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Unions Still Seen as Force for Good, Though Some Harbor Doubts
Mark Pattison
Source: Catholic News Service
Published: Wednesday, August 10, 2011
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Wisconsin Republican Gov. Scott Walker speaks to the media in Madison Feb. 21.
WASHINGTON (CNS)—Although the percentage of the U.S. workforce they represent has shrunk over much of the past half-century and some Catholic critics contend that their time has come and gone, labor unions are still viewed as a force for good for their members.

Much of the recent debate over unions stemmed earlier this year from a series of bruising budget battles in states generally led by new Republican governors and legislative majorities as they sought to curb collective bargaining rights and discontinue union membership as a condition of employment, which were framed as ways to keep state budgets in check.

"One has to make a distinction between unions as they were conceived in social teaching and unions that exist on the basis of taxpayer funding," said Patrick Carey, professor of theology at Milwaukee's Marquette University, in the cover story in the August issue of U.S. Catholic magazine, "Labor Pains."

Syndicated columnist George Weigel wrote earlier this year that today's unions are not like the kind envisioned by Pope Leo XIII, who ushered in the era of Catholic social teaching with the 1891 encyclical "Rerum Novarum," and by Blessed John Paul II, who wrote the encyclical "Laborem Exercens" 30 years ago.

They are different from "unionized American public school teachers who make decent salaries with good health and pension benefits, often work nine months of the year and are sometimes difficult to fire even if they commit crimes," said Weigel.

He also argued that a key theme of "Laborem Exercens" is "the innate dignity of work," but the pope also called unions an "indispensable element of social life, especially in modern industrial societies."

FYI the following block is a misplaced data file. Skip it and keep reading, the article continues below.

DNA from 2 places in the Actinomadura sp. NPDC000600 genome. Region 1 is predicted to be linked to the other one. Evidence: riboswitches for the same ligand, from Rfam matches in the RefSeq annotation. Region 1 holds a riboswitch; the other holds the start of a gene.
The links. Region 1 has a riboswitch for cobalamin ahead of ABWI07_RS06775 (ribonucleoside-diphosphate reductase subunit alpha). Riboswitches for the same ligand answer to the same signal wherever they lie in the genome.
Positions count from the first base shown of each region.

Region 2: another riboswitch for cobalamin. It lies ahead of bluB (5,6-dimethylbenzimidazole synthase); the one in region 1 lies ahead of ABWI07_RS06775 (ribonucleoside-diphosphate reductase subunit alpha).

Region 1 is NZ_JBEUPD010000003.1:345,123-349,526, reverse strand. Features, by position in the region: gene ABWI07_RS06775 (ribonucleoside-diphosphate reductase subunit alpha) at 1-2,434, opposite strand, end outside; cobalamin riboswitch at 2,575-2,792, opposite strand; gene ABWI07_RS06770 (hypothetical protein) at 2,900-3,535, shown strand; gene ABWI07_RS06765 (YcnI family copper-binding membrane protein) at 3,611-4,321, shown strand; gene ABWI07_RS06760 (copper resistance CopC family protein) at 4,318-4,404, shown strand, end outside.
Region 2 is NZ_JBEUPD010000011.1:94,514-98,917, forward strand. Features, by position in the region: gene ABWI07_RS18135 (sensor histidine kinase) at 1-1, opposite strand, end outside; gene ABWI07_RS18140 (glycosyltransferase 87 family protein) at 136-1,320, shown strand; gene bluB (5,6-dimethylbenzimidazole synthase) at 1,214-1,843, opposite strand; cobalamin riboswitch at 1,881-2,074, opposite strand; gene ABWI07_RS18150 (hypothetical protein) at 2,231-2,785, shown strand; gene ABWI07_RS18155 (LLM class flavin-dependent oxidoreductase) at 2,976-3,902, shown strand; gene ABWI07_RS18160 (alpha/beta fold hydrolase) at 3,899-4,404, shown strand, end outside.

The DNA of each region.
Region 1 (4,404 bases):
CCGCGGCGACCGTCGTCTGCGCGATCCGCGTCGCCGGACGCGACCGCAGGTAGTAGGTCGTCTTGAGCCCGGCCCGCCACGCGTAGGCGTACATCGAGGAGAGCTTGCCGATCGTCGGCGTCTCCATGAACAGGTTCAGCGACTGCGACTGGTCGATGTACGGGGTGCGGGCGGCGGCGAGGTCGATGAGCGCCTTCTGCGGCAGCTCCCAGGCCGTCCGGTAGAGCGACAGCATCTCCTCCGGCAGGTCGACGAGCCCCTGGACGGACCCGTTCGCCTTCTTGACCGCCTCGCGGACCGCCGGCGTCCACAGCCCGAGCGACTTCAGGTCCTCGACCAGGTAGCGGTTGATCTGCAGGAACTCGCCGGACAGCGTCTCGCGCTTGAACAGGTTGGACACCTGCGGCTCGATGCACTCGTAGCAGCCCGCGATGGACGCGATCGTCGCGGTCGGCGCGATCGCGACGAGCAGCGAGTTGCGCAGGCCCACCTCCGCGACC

Thomas Shellabarger, a former domestic policy adviser for the U.S. bishops and now a public policy associate for Chicago-based Interfaith Worker Justice, said no difference exists between today's unions and those of yesterday.

"It's always interesting that they (critics) go back to 1891 and say workers today aren't like workers in 1891 and then they go to Blessed John Paul II and say, 'We're no longer like we were in 1981 when John Paul was talking about it,'" Shellabarger told Catholic News Service.

"They constantly forget about the purpose" of each of those documents, he said: "to put the person at the center of economic activity, and the right to speak up and be involved about issues that impact their life."

The fracas over unions started earlier this year in Wisconsin, where Democratic lawmakers fled the state to deter enactment of a budget bill that would have stripped key collective bargaining rights from state workers, setting off waves of protests in Madison, the state capital, followed by recall elections aimed at tilting the balance of power in the state Senate.

The latest salvo was a standoff in Congress over Federal Aviation Administration funding. The Democratic-majority Senate refused to consider a bill passed by the Republican-led House that included a provision negating a recently awarded right to unions in the airline and railroad industries -- the right to more easily win representation elections, no longer automatically counting nonvoting would-be members as "no" votes.

A temporary break in the stalemate Aug. 5 ended a two-week furlough of about 4,000 FAA workers and another 70,000 workers on FAA-funded construction projects.